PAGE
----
The student resistance to cuts and fees continues with two national protests taking place in London and Manchester.

Two protests have taken place – both with significant backing from student bodies and trade unions. Video, images and reports as they come in.


By Penny Hicks
3000 marched through Manchester on the national demonstration against cuts called by the NUS, UCU & PCS supported by the TUC. A rally in the student district was addressed by Trade Union leaders and trade union youth workers. Many trade union leaders were heckled and eventually several hundred people broke away from the rally to march into the city. They were met by police lines and some managed to break through to the city centre.

At the same time up to a hundred people were gathered in an anti cuts conference to form the Manchester Coalition against Cuts. SA marchers gathered in Manchester, the conference voted to end early to join the rally.

The conference hosted by Manchester Trades Council was opened by an FE student followed by speakers from Education Activist Network, Connexions, the NW TUC, BARAC ( Black Activists Rise up Against Cuts), Unison, Unite, community activists and many others. Manchester City Council Unite branch secretary, spoke about the fight to against 2000 job cuts and Christine Blower, General Secretary of the NUT galvanised us into building the 26 March.


By James Meadway

Students protested in London on Saturday against education cuts, including the scrapping of Education Maintenance Allowance and tuition fees hikes to £9,000 a year. Students from across London and the south marched as those from the north demonstrated in Manchester.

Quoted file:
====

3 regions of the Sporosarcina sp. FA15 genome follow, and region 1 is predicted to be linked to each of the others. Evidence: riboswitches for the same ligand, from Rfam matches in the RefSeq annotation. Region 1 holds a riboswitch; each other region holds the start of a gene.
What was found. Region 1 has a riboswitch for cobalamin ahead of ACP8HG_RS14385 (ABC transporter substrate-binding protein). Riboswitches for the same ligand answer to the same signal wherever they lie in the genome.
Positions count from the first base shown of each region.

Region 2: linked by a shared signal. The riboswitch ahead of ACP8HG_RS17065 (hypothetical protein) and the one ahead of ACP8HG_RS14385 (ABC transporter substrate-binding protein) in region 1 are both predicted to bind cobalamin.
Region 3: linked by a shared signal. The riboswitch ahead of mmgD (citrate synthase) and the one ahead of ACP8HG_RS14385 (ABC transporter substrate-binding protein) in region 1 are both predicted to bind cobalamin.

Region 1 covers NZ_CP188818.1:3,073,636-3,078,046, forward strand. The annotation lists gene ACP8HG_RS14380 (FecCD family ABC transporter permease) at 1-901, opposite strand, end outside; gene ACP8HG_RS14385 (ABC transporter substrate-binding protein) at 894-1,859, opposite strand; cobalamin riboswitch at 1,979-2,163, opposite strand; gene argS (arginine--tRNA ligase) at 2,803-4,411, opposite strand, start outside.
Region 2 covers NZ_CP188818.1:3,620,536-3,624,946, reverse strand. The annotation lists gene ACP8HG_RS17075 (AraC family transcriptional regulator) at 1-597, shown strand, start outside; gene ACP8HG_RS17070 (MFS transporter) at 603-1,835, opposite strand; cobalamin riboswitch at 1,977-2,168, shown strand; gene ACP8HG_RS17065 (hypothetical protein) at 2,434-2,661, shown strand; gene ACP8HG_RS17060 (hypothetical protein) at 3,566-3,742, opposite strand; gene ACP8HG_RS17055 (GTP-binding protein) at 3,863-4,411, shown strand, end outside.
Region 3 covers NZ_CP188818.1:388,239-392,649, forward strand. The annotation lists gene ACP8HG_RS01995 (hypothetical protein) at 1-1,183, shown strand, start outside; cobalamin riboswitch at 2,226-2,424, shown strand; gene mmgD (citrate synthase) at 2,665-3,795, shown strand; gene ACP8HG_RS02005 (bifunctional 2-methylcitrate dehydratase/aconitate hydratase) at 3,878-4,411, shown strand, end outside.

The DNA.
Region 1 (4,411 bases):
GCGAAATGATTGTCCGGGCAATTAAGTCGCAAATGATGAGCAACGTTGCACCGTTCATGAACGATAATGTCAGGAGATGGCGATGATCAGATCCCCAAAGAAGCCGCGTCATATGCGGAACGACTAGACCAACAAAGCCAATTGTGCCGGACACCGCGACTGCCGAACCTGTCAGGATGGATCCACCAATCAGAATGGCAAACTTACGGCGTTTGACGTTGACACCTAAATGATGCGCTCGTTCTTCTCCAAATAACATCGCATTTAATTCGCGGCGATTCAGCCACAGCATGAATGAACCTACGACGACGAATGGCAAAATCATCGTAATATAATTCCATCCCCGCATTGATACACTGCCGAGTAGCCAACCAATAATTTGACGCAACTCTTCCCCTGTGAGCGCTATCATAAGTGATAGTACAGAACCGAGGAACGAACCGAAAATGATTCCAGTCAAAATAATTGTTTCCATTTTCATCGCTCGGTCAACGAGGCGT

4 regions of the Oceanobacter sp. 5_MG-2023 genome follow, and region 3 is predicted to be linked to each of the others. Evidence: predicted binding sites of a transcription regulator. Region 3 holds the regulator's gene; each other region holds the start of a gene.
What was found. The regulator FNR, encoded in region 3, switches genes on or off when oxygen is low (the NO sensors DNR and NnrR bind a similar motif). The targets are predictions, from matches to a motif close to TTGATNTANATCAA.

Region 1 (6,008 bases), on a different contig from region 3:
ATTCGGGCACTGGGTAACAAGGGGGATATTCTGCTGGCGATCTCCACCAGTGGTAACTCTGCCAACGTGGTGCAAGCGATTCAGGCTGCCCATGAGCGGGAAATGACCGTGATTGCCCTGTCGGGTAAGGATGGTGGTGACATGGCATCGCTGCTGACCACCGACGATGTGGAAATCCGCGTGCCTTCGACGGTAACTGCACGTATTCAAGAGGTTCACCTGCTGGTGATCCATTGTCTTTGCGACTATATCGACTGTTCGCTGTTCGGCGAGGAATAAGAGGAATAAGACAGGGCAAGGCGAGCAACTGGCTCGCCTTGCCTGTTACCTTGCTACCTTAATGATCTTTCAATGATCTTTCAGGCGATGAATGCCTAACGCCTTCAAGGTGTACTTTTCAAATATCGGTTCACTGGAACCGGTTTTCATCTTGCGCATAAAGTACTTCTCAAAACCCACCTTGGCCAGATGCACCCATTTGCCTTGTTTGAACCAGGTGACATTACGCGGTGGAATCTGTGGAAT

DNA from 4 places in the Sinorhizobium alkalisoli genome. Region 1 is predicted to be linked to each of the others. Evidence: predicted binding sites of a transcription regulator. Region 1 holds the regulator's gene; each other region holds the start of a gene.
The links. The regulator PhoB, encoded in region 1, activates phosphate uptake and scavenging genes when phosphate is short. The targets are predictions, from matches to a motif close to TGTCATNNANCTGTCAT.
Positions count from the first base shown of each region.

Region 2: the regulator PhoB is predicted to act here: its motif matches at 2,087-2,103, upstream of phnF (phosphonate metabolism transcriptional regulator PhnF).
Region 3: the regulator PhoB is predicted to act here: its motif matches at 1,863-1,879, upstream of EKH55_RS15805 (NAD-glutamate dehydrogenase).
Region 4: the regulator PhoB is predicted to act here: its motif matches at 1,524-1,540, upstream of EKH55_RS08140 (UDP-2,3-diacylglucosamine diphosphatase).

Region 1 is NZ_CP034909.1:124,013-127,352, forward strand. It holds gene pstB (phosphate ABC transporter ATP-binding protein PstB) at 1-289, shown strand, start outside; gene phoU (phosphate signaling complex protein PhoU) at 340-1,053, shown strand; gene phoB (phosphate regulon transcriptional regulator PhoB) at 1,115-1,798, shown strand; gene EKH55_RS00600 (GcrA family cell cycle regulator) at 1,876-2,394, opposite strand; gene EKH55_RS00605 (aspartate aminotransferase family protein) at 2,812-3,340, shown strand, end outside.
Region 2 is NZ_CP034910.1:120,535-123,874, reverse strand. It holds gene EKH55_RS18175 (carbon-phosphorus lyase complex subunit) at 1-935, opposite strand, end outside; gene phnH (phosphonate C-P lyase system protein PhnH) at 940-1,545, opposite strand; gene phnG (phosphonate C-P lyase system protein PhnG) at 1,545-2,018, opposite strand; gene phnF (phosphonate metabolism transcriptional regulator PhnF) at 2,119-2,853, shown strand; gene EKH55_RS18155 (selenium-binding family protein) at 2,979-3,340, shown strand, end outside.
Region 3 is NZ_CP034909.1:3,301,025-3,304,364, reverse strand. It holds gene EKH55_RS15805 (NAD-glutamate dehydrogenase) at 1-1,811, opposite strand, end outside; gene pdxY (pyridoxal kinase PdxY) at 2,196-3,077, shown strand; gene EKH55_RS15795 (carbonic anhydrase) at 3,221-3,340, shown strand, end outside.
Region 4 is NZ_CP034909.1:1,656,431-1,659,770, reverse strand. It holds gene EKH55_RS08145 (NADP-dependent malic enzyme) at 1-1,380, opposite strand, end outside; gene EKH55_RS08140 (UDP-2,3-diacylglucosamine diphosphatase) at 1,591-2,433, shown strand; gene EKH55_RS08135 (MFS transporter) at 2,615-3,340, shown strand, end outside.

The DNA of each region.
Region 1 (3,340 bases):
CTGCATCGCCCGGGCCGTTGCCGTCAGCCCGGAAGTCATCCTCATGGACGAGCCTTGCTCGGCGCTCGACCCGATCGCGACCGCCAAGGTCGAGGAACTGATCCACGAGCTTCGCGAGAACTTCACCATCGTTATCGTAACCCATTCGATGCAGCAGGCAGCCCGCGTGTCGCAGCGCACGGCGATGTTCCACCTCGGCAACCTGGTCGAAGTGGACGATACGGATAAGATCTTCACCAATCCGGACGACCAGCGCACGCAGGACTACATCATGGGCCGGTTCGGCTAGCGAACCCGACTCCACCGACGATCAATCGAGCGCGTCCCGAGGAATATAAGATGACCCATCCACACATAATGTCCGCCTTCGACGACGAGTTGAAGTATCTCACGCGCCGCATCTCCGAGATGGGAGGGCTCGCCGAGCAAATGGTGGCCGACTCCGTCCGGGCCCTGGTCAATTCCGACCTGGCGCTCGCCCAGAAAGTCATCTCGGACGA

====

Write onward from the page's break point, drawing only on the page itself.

Backed by the lecturers’ University and College Union, with support from other trade unions, organisers estimate that 7,000 attended the first major education protest march since the demonstrations of late last year.

The passage of the tuition fees vote in Parliament, the winter break, and exams early in the New Year had raised questions about next steps for the movement. The National Union of Students backed the Manchester demonstration, with activist organisations the National Campaign Against Fees and Cuts and the Education Activists’ Network supporting the London march.

Setting off from the University of London Union, marchers chanted the familiar “no ifs, no buts, no education cuts”. Flares were lit outside Downing Street, while demonstrators stopped outside Topshop to demand the company, owned by billionaire Tory advisor Philip Green, pay its fair share of taxes.

Despite understandable fears amongst protestors, the police made no efforts to contain or kettle the demo. The Metropolitan Police have shifted their approach to student demonstrators over Christmas, attempting to co-operate with protest organisers.

Protestors set off for the Egyptian Embassy after the official demonstration, racing through west London streets to join the solidarity protests demanding the end of Mubarak’s regime. Thousands of students chanted and cheered alongside Egyptians living in London.

Next steps in the campaign across London are being discussed at the London Student Assembly, taking place from 3pm on Sunday 6th February at the University of London Union, Malet Street.